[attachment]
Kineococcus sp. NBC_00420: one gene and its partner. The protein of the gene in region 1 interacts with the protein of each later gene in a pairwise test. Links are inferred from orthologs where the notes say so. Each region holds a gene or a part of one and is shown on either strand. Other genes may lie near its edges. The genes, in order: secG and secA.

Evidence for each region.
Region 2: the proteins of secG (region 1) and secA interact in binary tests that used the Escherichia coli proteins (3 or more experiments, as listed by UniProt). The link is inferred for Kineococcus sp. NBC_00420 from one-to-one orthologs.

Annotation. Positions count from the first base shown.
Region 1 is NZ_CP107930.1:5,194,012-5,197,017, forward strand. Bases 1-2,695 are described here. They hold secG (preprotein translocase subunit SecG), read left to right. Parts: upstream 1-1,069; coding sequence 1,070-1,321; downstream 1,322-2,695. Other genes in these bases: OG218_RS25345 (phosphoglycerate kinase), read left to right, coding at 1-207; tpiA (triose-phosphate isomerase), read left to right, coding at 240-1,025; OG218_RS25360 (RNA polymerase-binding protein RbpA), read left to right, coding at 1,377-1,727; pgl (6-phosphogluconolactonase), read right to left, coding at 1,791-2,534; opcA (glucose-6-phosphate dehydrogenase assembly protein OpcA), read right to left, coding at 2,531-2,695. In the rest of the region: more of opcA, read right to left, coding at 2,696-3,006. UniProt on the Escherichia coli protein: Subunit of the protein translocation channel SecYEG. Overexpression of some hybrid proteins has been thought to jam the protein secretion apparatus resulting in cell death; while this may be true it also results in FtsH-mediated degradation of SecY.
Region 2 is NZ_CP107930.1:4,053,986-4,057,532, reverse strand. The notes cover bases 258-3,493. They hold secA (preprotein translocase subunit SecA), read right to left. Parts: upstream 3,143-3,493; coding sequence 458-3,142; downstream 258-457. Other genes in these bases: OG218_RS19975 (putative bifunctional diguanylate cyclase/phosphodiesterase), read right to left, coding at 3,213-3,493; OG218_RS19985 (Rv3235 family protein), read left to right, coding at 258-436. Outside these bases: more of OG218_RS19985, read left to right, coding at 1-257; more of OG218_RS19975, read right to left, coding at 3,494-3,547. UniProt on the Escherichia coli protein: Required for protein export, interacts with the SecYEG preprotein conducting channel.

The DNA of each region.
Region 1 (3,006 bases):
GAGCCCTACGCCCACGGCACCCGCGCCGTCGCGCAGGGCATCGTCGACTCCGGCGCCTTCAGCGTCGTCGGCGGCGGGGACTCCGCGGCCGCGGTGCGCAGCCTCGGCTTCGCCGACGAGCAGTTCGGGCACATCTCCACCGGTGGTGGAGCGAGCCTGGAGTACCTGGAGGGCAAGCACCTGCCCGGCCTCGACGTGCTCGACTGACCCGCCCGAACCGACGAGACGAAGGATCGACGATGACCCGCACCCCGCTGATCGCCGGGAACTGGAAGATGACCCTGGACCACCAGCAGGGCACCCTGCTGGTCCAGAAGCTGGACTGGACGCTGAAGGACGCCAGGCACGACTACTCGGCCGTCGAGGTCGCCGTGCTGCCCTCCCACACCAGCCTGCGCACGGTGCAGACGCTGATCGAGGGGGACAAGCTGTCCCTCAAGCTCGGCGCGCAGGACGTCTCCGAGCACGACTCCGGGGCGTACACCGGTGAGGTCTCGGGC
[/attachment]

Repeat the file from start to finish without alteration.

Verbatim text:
Kineococcus sp. NBC_00420: one gene and its partner. The protein of the gene in region 1 interacts with the protein of each later gene in a pairwise test. Links are inferred from orthologs where the notes say so. Each region holds a gene or a part of one and is shown on either strand. Other genes may lie near its edges. The genes, in order: secG and secA.

Evidence for each region.
Region 2: the proteins of secG (region 1) and secA interact in binary tests that used the Escherichia coli proteins (3 or more experiments, as listed by UniProt). The link is inferred for Kineococcus sp. NBC_00420 from one-to-one orthologs.

Annotation. Positions count from the first base shown.
Region 1 is NZ_CP107930.1:5,194,012-5,197,017, forward strand. Bases 1-2,695 are described here. They hold secG (preprotein translocase subunit SecG), read left to right. Parts: upstream 1-1,069; coding sequence 1,070-1,321; downstream 1,322-2,695. Other genes in these bases: OG218_RS25345 (phosphoglycerate kinase), read left to right, coding at 1-207; tpiA (triose-phosphate isomerase), read left to right, coding at 240-1,025; OG218_RS25360 (RNA polymerase-binding protein RbpA), read left to right, coding at 1,377-1,727; pgl (6-phosphogluconolactonase), read right to left, coding at 1,791-2,534; opcA (glucose-6-phosphate dehydrogenase assembly protein OpcA), read right to left, coding at 2,531-2,695. In the rest of the region: more of opcA, read right to left, coding at 2,696-3,006. UniProt on the Escherichia coli protein: Subunit of the protein translocation channel SecYEG. Overexpression of some hybrid proteins has been thought to jam the protein secretion apparatus resulting in cell death; while this may be true it also results in FtsH-mediated degradation of SecY.
Region 2 is NZ_CP107930.1:4,053,986-4,057,532, reverse strand. The notes cover bases 258-3,493. They hold secA (preprotein translocase subunit SecA), read right to left. Parts: upstream 3,143-3,493; coding sequence 458-3,142; downstream 258-457. Other genes in these bases: OG218_RS19975 (putative bifunctional diguanylate cyclase/phosphodiesterase), read right to left, coding at 3,213-3,493; OG218_RS19985 (Rv3235 family protein), read left to right, coding at 258-436. Outside these bases: more of OG218_RS19985, read left to right, coding at 1-257; more of OG218_RS19975, read right to left, coding at 3,494-3,547. UniProt on the Escherichia coli protein: Required for protein export, interacts with the SecYEG preprotein conducting channel.

The DNA of each region.
Region 1 (3,006 bases):
GAGCCCTACGCCCACGGCACCCGCGCCGTCGCGCAGGGCATCGTCGACTCCGGCGCCTTCAGCGTCGTCGGCGGCGGGGACTCCGCGGCCGCGGTGCGCAGCCTCGGCTTCGCCGACGAGCAGTTCGGGCACATCTCCACCGGTGGTGGAGCGAGCCTGGAGTACCTGGAGGGCAAGCACCTGCCCGGCCTCGACGTGCTCGACTGACCCGCCCGAACCGACGAGACGAAGGATCGACGATGACCCGCACCCCGCTGATCGCCGGGAACTGGAAGATGACCCTGGACCACCAGCAGGGCACCCTGCTGGTCCAGAAGCTGGACTGGACGCTGAAGGACGCCAGGCACGACTACTCGGCCGTCGAGGTCGCCGTGCTGCCCTCCCACACCAGCCTGCGCACGGTGCAGACGCTGATCGAGGGGGACAAGCTGTCCCTCAAGCTCGGCGCGCAGGACGTCTCCGAGCACGACTCCGGGGCGTACACCGGTGAGGTCTCGGGC